You can sit around and hope things happen, usually talking yourself into believing they wont’ – or you can start to take important steps now that will help you get where you want to go. Tom’s advice is great for everyone, whether you plan to have a future in music or just simply have a future!
As almost every aspect of the way people create, consume and listen to music is changing, it’s good to know there are certain trends that are likely to hold true for some time to come. This excerpt from Peter Spellman’s Indie Marketing Power highlights some of the ground-shaking and enduring trends that are currently shaping the music biz.
Music is too big a world for a one-size-fits-all model of music career success. Musicians’ career paths are as unique as their individual finger prints. Peter Spellman shares his guidelines for anyone trying to make a career out of their love of music.
Seeking a distribution deal for your indie CD? Kevin McCluskey from the Berklee College of Music provides an analysis of the costs versus the potential career benefits.
This is the first in a series of articles for Music Careers, where Peter Spellman reflects on where things may be going in the music industry. Peter Spellman is director of the career development center at Berklee College of Music, Boston and the author of The Self-Promoting Musician, The Musician’s Internet, and several other career-building books.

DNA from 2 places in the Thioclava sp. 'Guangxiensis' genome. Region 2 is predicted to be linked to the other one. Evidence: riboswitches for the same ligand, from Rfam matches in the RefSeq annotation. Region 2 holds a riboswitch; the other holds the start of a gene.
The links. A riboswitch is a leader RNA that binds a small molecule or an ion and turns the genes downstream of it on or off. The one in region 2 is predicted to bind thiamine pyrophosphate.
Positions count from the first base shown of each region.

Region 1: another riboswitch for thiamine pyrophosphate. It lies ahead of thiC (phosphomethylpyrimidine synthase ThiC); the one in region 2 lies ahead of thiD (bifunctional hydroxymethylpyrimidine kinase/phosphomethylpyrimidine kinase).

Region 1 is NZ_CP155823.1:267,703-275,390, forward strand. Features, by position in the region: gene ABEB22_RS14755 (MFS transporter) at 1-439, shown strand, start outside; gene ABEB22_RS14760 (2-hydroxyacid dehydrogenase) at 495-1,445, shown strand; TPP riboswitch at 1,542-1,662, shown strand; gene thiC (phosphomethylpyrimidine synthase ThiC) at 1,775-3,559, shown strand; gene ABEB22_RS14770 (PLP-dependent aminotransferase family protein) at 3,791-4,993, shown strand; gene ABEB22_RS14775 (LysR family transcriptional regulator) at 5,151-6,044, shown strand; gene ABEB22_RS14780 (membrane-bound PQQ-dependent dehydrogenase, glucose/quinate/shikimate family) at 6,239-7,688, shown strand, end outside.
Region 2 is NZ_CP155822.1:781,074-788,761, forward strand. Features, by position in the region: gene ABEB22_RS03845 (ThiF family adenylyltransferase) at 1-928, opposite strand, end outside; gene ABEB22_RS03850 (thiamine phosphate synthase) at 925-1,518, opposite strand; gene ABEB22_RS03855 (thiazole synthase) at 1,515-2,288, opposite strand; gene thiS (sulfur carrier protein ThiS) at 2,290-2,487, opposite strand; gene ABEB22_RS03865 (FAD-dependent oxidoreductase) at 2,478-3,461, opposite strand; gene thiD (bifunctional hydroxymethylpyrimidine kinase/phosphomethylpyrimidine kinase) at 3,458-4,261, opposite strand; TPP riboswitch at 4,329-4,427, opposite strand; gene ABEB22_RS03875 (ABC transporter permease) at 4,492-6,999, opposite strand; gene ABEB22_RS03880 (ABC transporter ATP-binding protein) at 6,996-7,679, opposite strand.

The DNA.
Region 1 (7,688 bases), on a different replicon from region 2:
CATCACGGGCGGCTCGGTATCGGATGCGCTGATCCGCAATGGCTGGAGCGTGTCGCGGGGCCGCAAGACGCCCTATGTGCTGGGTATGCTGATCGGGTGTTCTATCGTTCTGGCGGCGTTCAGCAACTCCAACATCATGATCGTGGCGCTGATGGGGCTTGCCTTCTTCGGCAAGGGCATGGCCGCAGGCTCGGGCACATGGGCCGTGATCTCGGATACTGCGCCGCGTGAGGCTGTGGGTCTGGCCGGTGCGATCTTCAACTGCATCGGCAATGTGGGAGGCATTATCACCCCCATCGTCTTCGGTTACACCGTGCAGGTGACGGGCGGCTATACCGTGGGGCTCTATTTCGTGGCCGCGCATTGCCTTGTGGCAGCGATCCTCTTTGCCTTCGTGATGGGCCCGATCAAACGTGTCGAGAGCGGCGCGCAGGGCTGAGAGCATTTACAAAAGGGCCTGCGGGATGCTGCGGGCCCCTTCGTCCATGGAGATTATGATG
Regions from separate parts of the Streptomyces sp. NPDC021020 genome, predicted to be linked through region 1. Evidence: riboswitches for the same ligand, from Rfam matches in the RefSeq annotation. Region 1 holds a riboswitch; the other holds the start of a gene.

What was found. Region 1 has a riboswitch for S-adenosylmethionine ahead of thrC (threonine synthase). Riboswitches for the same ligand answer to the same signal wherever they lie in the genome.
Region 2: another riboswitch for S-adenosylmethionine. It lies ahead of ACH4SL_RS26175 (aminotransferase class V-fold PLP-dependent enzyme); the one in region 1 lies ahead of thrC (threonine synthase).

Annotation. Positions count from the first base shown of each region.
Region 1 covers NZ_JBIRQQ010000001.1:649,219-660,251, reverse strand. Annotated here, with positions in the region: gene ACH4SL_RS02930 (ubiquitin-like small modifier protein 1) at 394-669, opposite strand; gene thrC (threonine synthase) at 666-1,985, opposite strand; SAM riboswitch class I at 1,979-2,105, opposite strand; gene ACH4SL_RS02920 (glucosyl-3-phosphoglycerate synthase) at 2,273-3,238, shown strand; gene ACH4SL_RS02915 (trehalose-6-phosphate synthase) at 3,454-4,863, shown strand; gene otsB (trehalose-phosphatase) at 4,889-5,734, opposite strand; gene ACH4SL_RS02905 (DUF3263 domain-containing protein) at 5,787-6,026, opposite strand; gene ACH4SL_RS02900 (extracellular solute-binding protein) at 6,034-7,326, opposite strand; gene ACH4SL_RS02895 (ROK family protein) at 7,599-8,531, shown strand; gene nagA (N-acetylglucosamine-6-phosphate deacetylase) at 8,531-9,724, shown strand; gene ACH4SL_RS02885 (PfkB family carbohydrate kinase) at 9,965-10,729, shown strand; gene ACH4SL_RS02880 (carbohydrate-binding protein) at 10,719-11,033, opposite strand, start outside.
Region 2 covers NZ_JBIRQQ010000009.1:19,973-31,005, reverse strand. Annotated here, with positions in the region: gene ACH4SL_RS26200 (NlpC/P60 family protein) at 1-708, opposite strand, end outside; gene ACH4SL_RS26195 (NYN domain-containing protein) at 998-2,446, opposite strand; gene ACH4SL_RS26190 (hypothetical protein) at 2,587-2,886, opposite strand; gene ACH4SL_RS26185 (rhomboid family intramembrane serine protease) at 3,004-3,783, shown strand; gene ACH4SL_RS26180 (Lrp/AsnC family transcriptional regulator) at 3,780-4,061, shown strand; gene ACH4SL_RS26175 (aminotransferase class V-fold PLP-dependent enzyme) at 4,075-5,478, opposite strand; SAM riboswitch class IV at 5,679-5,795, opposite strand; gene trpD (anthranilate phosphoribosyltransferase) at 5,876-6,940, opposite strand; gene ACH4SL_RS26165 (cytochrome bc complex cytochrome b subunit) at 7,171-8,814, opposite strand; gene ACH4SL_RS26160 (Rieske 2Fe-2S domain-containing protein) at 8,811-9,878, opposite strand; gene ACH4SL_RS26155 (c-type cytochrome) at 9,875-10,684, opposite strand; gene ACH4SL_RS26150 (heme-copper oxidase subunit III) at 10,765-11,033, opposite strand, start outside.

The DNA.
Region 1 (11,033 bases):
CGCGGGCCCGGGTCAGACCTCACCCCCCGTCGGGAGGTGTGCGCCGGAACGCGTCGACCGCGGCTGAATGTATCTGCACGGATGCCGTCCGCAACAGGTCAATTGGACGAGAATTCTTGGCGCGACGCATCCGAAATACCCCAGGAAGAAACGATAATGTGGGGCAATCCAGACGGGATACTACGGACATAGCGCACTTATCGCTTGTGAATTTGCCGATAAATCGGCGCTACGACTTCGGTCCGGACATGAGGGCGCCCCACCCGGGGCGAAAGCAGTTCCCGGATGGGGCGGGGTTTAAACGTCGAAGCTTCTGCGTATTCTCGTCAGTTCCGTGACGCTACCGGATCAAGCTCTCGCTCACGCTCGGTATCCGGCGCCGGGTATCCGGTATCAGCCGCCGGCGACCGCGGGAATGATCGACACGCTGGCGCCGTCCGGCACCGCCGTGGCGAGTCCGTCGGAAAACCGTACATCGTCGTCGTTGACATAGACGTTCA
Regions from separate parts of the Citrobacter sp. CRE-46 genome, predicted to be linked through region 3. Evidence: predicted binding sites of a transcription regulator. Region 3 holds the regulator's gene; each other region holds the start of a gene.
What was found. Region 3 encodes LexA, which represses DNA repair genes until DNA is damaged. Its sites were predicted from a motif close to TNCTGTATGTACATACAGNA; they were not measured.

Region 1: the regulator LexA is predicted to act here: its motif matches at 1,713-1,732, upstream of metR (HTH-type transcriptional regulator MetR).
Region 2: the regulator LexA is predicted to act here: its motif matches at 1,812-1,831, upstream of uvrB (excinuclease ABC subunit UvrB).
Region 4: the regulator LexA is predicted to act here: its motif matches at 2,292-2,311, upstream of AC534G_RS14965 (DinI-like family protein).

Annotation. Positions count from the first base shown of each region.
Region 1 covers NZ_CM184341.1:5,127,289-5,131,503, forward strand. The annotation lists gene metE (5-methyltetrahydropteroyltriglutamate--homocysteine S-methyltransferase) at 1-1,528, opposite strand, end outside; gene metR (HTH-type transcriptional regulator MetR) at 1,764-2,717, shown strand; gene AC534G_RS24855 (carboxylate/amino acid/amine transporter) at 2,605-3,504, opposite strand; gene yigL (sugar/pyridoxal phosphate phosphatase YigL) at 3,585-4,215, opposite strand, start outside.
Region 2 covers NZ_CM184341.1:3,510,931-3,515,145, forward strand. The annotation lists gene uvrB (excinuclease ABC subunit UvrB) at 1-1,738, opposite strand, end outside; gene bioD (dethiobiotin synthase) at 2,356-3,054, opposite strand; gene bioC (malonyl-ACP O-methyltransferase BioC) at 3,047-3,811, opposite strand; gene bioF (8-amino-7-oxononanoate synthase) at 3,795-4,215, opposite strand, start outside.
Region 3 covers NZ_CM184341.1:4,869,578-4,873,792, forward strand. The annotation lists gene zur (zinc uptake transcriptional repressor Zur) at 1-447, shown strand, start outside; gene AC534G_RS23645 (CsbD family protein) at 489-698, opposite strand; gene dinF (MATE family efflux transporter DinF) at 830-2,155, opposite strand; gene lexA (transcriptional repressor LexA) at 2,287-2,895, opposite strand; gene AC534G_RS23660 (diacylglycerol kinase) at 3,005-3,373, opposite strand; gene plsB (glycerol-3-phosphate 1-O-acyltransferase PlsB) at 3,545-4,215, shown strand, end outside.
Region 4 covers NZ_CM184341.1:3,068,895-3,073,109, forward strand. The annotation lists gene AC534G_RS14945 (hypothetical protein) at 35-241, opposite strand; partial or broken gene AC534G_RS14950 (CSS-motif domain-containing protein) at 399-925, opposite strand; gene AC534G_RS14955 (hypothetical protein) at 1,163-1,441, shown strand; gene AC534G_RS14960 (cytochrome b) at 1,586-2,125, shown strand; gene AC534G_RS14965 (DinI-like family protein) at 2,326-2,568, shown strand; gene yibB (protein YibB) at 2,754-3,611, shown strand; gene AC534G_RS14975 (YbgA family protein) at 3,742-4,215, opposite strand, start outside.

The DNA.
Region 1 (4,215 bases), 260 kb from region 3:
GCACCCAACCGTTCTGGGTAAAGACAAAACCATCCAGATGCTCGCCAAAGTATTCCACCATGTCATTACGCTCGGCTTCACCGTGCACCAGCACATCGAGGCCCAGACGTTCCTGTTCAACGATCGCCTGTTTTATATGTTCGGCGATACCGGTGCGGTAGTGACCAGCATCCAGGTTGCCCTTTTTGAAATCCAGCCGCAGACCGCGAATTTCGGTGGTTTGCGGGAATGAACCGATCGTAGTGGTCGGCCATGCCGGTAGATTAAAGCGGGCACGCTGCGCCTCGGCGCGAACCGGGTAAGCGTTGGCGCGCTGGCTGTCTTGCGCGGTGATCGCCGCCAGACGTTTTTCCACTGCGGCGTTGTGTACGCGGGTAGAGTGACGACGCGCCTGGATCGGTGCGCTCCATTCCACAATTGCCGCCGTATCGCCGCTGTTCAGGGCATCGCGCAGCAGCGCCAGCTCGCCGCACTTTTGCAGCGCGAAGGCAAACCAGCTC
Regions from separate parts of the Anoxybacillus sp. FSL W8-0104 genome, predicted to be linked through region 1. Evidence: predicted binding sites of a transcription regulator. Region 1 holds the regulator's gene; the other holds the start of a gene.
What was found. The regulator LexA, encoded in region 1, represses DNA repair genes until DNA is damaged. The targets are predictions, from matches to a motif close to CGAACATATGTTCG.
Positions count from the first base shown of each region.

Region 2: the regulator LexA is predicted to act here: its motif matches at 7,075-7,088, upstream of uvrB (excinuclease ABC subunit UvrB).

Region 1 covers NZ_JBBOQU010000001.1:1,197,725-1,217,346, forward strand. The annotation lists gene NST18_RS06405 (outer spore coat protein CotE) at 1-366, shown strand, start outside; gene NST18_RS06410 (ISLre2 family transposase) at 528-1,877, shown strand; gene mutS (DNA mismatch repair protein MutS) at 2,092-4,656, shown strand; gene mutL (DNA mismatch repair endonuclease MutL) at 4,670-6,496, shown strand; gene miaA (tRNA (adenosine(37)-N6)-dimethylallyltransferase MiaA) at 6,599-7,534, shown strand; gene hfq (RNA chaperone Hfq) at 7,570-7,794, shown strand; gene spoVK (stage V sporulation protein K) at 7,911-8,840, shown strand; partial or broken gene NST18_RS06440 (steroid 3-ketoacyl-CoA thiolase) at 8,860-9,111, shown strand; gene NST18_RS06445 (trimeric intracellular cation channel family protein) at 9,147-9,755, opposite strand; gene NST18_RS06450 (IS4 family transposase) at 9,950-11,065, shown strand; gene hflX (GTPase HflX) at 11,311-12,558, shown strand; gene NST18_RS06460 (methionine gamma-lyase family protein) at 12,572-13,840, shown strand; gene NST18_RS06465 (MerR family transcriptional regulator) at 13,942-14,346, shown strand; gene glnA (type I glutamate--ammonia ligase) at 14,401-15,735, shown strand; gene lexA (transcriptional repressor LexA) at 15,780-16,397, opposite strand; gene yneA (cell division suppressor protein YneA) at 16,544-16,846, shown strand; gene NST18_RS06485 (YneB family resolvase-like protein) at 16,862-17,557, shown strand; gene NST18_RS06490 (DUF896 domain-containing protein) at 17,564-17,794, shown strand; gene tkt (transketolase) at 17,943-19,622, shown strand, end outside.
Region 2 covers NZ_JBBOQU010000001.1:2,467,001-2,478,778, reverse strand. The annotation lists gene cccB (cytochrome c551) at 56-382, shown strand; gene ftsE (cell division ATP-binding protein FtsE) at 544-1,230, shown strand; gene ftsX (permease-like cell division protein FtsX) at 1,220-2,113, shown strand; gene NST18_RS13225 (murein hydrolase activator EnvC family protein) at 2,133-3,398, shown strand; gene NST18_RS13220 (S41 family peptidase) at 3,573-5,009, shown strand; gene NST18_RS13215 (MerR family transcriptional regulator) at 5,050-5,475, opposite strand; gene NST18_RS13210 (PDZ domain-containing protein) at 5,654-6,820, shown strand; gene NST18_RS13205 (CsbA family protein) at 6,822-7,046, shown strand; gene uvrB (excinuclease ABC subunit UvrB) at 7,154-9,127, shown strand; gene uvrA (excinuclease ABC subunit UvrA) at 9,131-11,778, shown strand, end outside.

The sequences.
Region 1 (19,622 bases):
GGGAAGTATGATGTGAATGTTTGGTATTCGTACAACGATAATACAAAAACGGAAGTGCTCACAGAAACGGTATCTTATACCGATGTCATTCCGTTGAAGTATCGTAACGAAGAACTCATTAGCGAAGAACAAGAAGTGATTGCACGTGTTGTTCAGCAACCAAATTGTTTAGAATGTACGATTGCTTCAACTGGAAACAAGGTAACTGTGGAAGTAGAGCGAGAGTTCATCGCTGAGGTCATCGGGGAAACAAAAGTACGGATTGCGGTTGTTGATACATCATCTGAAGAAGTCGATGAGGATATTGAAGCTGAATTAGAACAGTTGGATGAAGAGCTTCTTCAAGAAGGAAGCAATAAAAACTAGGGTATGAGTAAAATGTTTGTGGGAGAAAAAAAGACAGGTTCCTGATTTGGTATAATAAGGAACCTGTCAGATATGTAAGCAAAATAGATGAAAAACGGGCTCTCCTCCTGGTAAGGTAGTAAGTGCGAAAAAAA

Chris Juergensen describes the current state of affairs in the music industry and shows us why the internet is one of the greatest tools for the aspiring musician and why now is a great time to be producing, marketing and selling your own music.
Here’s an inspiring tale from an inspiring person. In her first article for us, Sonata Jones tells us how she went about starting up her own record label and then producing her own CD.
Professional musicians will one day need to satisfy both financial and artistic needs. Chris Juergensen, the Director of Education at the Tokyo School of Music, shares all sorts of advice gleaned from his years as a studio musician and guitar teacher.
Ever see some pop or rock star in an interview complaining that he/she has no money? You’re thinking “yeah, right!”. They sold so many albums that they have to be rich. Let’s see how it works.
Many aspiring musicians have the misconception that being a star means they won’t have to worry about business, corporate dealings, and the usual rat race that every other career has. Hans Fahling writes about a wider range of skills that have served him well as a professional musician.